Use this URL to cite or link to this record in EThOS:
Title: Colonisation of Poultry by and Subsequent Survival of Salmonella enterica Serovars Isolated from Humans and Foods in Kuwait
Author: Alsaif, Ezdihar
Awarding Body: London South Bank University
Current Institution: London South Bank University
Date of Award: 2013
Availability of Full Text:
Access from EThOS:
Poultry meat is considered to be the major vehicle of foodborne poisoning caused by the Gram-negative bacterium Salmonella. In the Kuwait State, the incidence of human salmonellosis has increased markedly over the last years. The adaptation responses of Salmonella enterica serovars to the current decontamination system used in poultry meat production in Kuwait enhanced their ability to colonise poultry meat and survive the system used in the Kuwait poultry processing plants. A commercial decontamination process is typically applied to remove bacteria from carcasses within a few minutes of chilling. This process usually involves washing the carcasses with a biocidal compound, such as chlorine in the form of sodium hypochlorite (NaOCl), and yet the washing process fails to remove all of the bacteria. This research was designed to investigate the increased colonisation abilities and adaptation responses of Salmonella in order to identify the main attributes of the pathogen in colonisation and survival in the poultry meat and to suggest interventions that could be used to control the organism during processing. This is particularly relevant to Salmonella enterica serovars Typhimurium and Enteritidis, which were found to be the most predominant strains from 2003-2011 among the human and food isolates in Kuwait (mainly raw chicken and cooked chicken products). The molecular typing technique of Pulsed Field Gel Electrophoresis (PFGE) was used in this research to determine the genetic diversity among the Kuwaiti culture collections of human and food isolates. A comparison between S. Typhimurium and S. Enteritidis isolates indicated a high level of genetic relatedness between the human and chicken isolates. The rate of attachment of the bacteria to chicken skin at chill temperature was measured that allowed detailed objective comparisons of the attachment processes under two different conditions, attachment of bacteria before and after exposure to chlorine. The rate of attachment was also compared with that of reference strains from international culture collections. A method to measure the probability of detachment was developed and was applied on the same bacterial strains. The outcome of measuring the attachment and detachment of bacteria to chicken skin showed adaptation responses of representative strains to chlorine, the adaptation that had led to enhanced ability of Salmonella to survive and colonise chicken carcasses. The origin of this adaptation was determined by the microarray technique at the Institute of Food Research, Norwich, UK. The data showed up-regulation of genes associated with oxidative stress response (mutT and icdA), iron stress (YbdZ), biofilm formation and cellulose biosynthesis (bcsG), transport (YgiK), and ribosomal proteins formation (RpsL, RpsQ, and RpsO). In contrast, genes predominantly associated with general cellular metabolism, ribosomal proteins, biofilm formation, flagella biosynthesis and virulence were down-regulated. Findings from this study suggest that the oxidative stress response and the formation of biofilm matrix may render Salmonella resistant to certain types of environmental stresses, which in turn contributes to its survival and persistence in the contaminated poultry meat products This research also includes a review of existing industry practices and control measures applied in the Kuwaiti slaughterhouses to control Salmonella in poultry meat against currently accepted standards such as those in the US, UK and recommended by international agencies. The information collected from selected slaughterhouses and the limited sampling at a number of arbitrarily chosen process steps indicated that there was little effective control and published good practice guidelines were not followed, which would explain the apparent high levels of Salmonella contamination. Given all the shortcomings and poor practices observed in some Kuwaiti slaughterhouses besides the inadequacy of NaOCl to affect a substantial enough reduction in Salmonella contamination in chicken skin, an alternative and more effective decontamination method was investigated. The preliminary study examined the efficacy of combining ultrasound with chlorine treatment on the inactivation of Salmonella inoculated onto the surface of chicken skin under laboratory conditions. Data from this study showed the effectiveness of this combined treatment in reducing the numbers of Salmonella to 2-2.5 log10 cycles with D-value of 30 min than those achieved by either chlorination or sonication alone, suggesting that there could be possible synergistic effects between chlorination and sonication. Findings of this research suggest that there was no major difference between the Salmonella strains isolated from the contaminated chicken meat in Kuwait and the international Salmonella strains in their colonisation, survival and attachment or detachment behaviour on chicken skin. Consequently, the development of HACCP-based food safety management systems, implementation of good hygiene practices and sustained food hygiene training of food handlers should prove to be effective measures to control the colonisation of poultry meat by and subsequent survival of Salmonella in Kuwait.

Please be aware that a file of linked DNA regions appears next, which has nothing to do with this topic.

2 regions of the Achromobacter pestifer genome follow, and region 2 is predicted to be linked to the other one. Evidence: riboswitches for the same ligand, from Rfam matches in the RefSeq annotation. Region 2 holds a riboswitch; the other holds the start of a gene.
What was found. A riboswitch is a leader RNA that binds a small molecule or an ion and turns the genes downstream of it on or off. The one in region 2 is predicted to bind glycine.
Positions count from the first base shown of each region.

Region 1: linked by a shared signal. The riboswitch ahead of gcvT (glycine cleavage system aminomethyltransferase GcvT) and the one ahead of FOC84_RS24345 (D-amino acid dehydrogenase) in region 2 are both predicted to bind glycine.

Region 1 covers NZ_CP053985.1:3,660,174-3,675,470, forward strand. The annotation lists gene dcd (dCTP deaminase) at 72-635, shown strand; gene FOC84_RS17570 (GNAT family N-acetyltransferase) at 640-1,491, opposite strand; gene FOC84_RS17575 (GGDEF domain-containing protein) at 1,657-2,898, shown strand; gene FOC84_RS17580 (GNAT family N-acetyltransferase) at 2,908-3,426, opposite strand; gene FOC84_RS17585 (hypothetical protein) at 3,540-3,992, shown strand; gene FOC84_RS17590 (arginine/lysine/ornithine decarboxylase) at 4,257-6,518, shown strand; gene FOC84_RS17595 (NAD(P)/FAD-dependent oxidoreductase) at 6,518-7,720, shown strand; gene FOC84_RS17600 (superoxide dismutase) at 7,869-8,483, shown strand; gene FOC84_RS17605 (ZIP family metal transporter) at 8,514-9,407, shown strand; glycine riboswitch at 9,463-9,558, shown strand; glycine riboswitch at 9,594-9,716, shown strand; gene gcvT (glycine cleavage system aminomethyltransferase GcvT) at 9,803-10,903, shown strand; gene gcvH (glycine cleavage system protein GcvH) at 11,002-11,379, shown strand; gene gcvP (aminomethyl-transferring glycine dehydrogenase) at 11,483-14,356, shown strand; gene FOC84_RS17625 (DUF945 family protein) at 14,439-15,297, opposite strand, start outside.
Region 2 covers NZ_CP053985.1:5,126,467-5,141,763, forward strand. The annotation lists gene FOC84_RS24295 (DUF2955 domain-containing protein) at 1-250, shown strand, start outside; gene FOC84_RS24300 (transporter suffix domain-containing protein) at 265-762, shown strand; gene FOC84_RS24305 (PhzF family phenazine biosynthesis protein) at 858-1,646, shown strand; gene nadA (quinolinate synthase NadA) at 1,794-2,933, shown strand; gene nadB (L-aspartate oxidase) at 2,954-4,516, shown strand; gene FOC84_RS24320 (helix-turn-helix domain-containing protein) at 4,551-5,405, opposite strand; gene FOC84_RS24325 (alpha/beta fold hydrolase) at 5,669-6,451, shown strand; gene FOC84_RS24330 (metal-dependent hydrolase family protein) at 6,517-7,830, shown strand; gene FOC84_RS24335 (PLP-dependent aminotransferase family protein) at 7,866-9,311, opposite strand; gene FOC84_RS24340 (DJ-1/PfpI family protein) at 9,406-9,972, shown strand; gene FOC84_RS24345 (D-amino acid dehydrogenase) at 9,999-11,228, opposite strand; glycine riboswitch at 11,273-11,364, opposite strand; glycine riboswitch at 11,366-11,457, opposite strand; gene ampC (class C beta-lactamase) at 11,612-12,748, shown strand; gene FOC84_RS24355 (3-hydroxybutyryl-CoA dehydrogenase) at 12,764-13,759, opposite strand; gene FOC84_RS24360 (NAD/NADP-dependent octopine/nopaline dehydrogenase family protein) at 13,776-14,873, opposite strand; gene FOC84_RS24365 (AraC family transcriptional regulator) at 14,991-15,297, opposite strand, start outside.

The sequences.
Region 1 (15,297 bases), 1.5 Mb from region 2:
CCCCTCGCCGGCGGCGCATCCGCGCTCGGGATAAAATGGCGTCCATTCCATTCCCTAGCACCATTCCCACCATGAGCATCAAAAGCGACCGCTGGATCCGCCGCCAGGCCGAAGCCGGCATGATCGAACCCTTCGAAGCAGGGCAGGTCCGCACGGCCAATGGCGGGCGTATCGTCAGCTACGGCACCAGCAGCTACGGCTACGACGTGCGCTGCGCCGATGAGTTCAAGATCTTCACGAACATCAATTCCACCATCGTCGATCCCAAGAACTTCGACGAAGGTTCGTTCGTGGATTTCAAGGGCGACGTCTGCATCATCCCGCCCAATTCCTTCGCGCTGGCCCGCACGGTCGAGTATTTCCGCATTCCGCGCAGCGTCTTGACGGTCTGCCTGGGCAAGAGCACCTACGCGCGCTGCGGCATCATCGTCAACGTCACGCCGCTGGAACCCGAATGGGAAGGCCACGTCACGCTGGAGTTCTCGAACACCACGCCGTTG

Supervisor: Not available Sponsor: Not available
Qualification Name: Thesis (Ph.D.) Qualification Level: Doctoral
EThOS ID:  DOI: Not available